View of the German Fine Art Gallery display on the southern wall of the western nave in the Great Hall at the 1880 Melbourne International Exhibition held at the Exhibition Buildings, Carlton Gardens, between 1 October 1880 and 30 April 1881.

The picture galleries of the various countries were situated on the first floor balconies of the main Exhibition Building. The German Picture Court was next to those of Holland, Belgium and the United States, on the southern wall of the Building, and differed from the art gallery displays of other countries such as France, Italy, and Great Britain, and the colony of Victoria, which had their picture galleries directly above their ground level courts in the Great Hall. Due to the floor space required for the British paintings, which also consumed some of western wall in the northern transept, originally held for Victorian art, German paintings and decorative arts were located at the opposite end of the Hall to the German Courts immediate to the right of the main eastern entrance.

Germany exhibited almost 100 oil paintings, the majority of which had been shown the previous year during the 1879 Sydney International Exhibition. At the far end of the gallery space, situated between the two doorways into the gallery, can be seen a copy of the well-known classical sculptural figure, commonly known as the Barberini Faun or the 'Drunken Satyr'. The original of this Hellenistic piece of marble work is now held in the Glyptothek, Munich. Several large Meissen porcelain vases also adorned the German gallery, two of them visible atop pedestals towards the end of the gallery space.

This is one of seventy-six photographs in a photograph album. Twenty-six photographs are of the 1880 Melbourne International Exhibition. The photographs provide us with important visual evidence about the gardens around the Exhibition Building, and interior exhibits, including detailed images of the British Art Court, the ceramic and pottery exhibits in the Main Hall, and the appearance of the Avenue of Nations. The photographs are taken from glass plates and retain an excellent level of clarity and detail.

The album also contains a number of photographs in the 'Frith's Series', taken by British photographer Francis Frith, or members of his staff, of Gibraltar, and villages and towns in Britain.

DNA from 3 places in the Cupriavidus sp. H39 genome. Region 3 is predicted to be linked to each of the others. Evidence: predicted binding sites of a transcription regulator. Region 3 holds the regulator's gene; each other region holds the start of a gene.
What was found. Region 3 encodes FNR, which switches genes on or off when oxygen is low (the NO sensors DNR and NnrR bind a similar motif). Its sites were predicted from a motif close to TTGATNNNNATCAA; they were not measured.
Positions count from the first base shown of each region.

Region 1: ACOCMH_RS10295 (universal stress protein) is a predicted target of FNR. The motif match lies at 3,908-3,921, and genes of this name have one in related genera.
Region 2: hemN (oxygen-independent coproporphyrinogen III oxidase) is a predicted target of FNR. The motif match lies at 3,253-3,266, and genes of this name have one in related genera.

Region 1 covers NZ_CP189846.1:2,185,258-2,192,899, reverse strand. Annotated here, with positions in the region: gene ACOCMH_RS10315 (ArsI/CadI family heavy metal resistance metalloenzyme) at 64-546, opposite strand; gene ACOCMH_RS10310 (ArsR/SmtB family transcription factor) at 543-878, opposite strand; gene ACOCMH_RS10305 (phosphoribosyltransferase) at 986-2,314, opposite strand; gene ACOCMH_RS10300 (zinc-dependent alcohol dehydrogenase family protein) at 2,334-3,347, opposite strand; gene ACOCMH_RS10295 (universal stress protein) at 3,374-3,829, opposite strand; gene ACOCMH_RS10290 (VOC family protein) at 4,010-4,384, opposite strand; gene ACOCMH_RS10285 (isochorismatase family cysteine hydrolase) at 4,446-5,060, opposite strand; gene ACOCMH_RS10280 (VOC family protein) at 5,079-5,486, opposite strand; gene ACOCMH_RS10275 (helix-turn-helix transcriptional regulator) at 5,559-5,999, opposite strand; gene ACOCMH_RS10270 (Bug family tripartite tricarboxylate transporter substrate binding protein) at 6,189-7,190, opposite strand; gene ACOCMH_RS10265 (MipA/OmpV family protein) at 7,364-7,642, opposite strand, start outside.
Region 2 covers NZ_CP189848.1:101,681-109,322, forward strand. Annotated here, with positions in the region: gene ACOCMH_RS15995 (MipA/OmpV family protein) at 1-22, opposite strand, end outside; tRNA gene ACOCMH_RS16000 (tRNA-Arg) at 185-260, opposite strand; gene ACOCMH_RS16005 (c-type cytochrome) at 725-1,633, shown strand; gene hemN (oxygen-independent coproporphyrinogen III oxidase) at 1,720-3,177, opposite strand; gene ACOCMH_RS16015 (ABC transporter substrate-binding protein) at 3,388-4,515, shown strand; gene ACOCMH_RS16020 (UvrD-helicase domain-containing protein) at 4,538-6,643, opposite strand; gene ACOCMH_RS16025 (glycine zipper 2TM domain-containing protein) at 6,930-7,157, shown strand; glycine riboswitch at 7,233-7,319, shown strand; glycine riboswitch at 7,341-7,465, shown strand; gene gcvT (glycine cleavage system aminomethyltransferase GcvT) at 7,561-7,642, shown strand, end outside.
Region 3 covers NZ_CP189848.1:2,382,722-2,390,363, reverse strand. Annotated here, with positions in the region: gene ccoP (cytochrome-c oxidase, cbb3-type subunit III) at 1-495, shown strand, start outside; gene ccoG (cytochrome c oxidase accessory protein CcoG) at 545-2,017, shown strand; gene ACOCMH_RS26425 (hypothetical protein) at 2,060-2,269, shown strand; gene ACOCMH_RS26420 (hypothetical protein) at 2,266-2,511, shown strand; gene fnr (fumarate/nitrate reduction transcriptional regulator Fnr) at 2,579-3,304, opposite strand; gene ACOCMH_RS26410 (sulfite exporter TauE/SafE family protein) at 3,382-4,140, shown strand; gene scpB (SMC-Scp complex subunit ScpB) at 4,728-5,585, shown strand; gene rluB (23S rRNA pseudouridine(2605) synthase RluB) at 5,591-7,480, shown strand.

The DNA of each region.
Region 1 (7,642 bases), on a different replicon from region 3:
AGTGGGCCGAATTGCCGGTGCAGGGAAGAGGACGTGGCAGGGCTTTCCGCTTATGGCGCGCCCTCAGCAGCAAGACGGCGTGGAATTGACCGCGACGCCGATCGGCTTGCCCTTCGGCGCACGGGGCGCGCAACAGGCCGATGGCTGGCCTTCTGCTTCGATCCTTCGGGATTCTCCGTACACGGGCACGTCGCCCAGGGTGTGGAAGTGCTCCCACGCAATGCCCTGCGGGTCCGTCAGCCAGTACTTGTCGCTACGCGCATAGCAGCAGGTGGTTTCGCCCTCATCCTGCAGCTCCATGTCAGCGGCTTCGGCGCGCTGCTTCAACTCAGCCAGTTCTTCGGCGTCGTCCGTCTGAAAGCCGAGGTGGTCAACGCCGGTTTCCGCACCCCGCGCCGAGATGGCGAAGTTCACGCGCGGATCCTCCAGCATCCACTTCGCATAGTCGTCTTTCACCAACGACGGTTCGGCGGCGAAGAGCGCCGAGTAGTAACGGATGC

Description of Content

International Exhibition, Melbourne, 1880. Interior view of the Exhibition Building showing the German Fine Arts Gallery in the southern balcony of the western nave in the Great Hall.

Physical Description

Albumen photograph mounted on buff-coloured card in red, cloth-covered, photograph album with decorative gold tooled border and gold tooled lettering in centre of front cover.


Part of photograph album containing a number of previously-unknown images documenting displays in the 1880 Melbourne International Exhibition in the Exhibition Building.

The images give visual evidence about the products displayed, the display techniques used, and the interior and exterior of the Exhibition Building in 1880, and as such, are a valuable addition to the collection of graphic and other material relating to the history of the Royal Exhibition Building.

The Melbourne International Exhibition of 1880 was the first event held in the new Exhibition Building. It showcased recent inventions, art and design trends to the Melbourne public, and allowed Victorians to promote themselves and their industry and achievements to a national and international audience. The exhibition attracted over a million visitors, and ran for several months. Its long-term results were changes in Melburnian's domestic tastes, increased trading opportunities with Europe, and a growth in Australian pride and national feeling.

See 'Notes' for information about the names of possible photographers who may have taken these images.

The album also contains a number of photographs in the 'Frith's Series', taken by British photographer Francis Frith (1822 - 1898) or members of his staff, of Gibraltar, and villages and towns in Britain. There are also large-format images and are of value for the Museum's 'History of Photography' collection. It appears as if Frith did not visit Australia; and the photographs of the Exhibition do not bear any signature from his company.

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